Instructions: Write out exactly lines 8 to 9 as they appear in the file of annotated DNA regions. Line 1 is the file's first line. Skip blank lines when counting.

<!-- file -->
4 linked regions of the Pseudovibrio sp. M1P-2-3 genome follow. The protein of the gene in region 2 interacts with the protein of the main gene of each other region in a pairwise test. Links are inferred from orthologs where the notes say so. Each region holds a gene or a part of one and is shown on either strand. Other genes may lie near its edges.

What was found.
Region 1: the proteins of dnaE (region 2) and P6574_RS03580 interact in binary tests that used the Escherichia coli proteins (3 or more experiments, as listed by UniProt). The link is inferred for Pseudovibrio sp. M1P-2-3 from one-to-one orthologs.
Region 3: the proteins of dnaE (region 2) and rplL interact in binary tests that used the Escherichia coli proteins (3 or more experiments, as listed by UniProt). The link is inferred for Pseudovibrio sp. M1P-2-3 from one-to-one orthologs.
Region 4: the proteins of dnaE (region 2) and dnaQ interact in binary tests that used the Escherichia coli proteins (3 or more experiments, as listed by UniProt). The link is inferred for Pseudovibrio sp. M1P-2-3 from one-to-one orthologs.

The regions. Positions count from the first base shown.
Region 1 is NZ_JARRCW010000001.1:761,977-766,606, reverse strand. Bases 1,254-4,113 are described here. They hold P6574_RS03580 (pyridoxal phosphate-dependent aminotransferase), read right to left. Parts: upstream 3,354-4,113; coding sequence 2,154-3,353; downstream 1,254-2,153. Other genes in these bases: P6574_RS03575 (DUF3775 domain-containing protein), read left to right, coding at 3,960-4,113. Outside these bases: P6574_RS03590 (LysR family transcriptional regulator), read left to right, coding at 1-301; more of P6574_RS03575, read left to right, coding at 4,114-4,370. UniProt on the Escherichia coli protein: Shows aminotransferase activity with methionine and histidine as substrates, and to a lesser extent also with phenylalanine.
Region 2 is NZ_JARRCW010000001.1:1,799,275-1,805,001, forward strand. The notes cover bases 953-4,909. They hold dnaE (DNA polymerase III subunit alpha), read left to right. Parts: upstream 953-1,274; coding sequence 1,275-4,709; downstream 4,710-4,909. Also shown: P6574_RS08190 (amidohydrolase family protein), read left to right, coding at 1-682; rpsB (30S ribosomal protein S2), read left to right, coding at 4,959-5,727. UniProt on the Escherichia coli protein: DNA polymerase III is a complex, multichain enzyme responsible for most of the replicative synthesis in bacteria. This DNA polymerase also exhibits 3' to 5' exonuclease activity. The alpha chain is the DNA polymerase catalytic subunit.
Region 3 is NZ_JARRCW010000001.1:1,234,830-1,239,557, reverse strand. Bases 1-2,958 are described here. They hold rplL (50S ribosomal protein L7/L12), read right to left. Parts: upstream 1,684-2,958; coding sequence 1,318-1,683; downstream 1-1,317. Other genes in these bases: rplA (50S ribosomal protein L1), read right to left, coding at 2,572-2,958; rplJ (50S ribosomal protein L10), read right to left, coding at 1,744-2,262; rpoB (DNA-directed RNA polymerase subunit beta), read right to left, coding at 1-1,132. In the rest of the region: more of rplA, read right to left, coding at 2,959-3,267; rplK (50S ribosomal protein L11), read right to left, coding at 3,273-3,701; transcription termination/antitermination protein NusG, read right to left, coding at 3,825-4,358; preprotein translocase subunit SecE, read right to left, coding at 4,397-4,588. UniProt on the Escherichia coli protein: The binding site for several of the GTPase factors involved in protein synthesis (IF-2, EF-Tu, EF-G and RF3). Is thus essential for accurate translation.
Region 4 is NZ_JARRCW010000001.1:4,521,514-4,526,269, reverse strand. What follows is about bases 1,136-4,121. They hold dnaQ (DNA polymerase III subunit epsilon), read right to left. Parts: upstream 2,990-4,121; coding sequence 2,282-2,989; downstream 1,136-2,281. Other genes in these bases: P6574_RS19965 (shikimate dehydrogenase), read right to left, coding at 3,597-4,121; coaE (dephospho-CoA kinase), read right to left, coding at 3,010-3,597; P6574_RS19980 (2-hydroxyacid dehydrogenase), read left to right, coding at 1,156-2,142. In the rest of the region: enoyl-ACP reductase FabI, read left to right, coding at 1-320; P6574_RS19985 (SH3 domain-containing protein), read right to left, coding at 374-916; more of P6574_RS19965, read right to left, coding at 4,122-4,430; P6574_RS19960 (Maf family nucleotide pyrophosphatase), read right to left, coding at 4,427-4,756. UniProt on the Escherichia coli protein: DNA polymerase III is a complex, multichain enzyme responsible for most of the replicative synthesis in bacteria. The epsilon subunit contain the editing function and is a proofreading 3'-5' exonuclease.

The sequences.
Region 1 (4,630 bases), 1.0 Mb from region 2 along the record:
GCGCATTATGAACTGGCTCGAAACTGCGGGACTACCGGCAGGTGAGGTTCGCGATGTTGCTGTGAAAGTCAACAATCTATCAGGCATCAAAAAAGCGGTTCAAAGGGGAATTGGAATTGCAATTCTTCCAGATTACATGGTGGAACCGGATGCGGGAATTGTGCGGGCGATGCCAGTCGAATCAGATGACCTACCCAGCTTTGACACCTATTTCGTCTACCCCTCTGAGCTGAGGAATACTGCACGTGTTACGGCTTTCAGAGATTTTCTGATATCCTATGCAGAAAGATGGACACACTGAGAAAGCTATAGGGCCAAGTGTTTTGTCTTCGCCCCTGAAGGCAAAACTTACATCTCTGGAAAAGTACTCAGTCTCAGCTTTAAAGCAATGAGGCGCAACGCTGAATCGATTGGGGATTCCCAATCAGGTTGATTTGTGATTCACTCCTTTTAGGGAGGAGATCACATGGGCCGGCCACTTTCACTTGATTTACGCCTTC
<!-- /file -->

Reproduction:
Region 2 is NZ_JARRCW010000001.1:1,799,275-1,805,001, forward strand. The notes cover bases 953-4,909. They hold dnaE (DNA polymerase III subunit alpha), read left to right. Parts: upstream 953-1,274; coding sequence 1,275-4,709; downstream 4,710-4,909. Also shown: P6574_RS08190 (amidohydrolase family protein), read left to right, coding at 1-682; rpsB (30S ribosomal protein S2), read left to right, coding at 4,959-5,727. UniProt on the Escherichia coli protein: DNA polymerase III is a complex, multichain enzyme responsible for most of the replicative synthesis in bacteria. This DNA polymerase also exhibits 3' to 5' exonuclease activity. The alpha chain is the DNA polymerase catalytic subunit.
Region 3 is NZ_JARRCW010000001.1:1,234,830-1,239,557, reverse strand. Bases 1-2,958 are described here. They hold rplL (50S ribosomal protein L7/L12), read right to left. Parts: upstream 1,684-2,958; coding sequence 1,318-1,683; downstream 1-1,317. Other genes in these bases: rplA (50S ribosomal protein L1), read right to left, coding at 2,572-2,958; rplJ (50S ribosomal protein L10), read right to left, coding at 1,744-2,262; rpoB (DNA-directed RNA polymerase subunit beta), read right to left, coding at 1-1,132. In the rest of the region: more of rplA, read right to left, coding at 2,959-3,267; rplK (50S ribosomal protein L11), read right to left, coding at 3,273-3,701; transcription termination/antitermination protein NusG, read right to left, coding at 3,825-4,358; preprotein translocase subunit SecE, read right to left, coding at 4,397-4,588. UniProt on the Escherichia coli protein: The binding site for several of the GTPase factors involved in protein synthesis (IF-2, EF-Tu, EF-G and RF3). Is thus essential for accurate translation.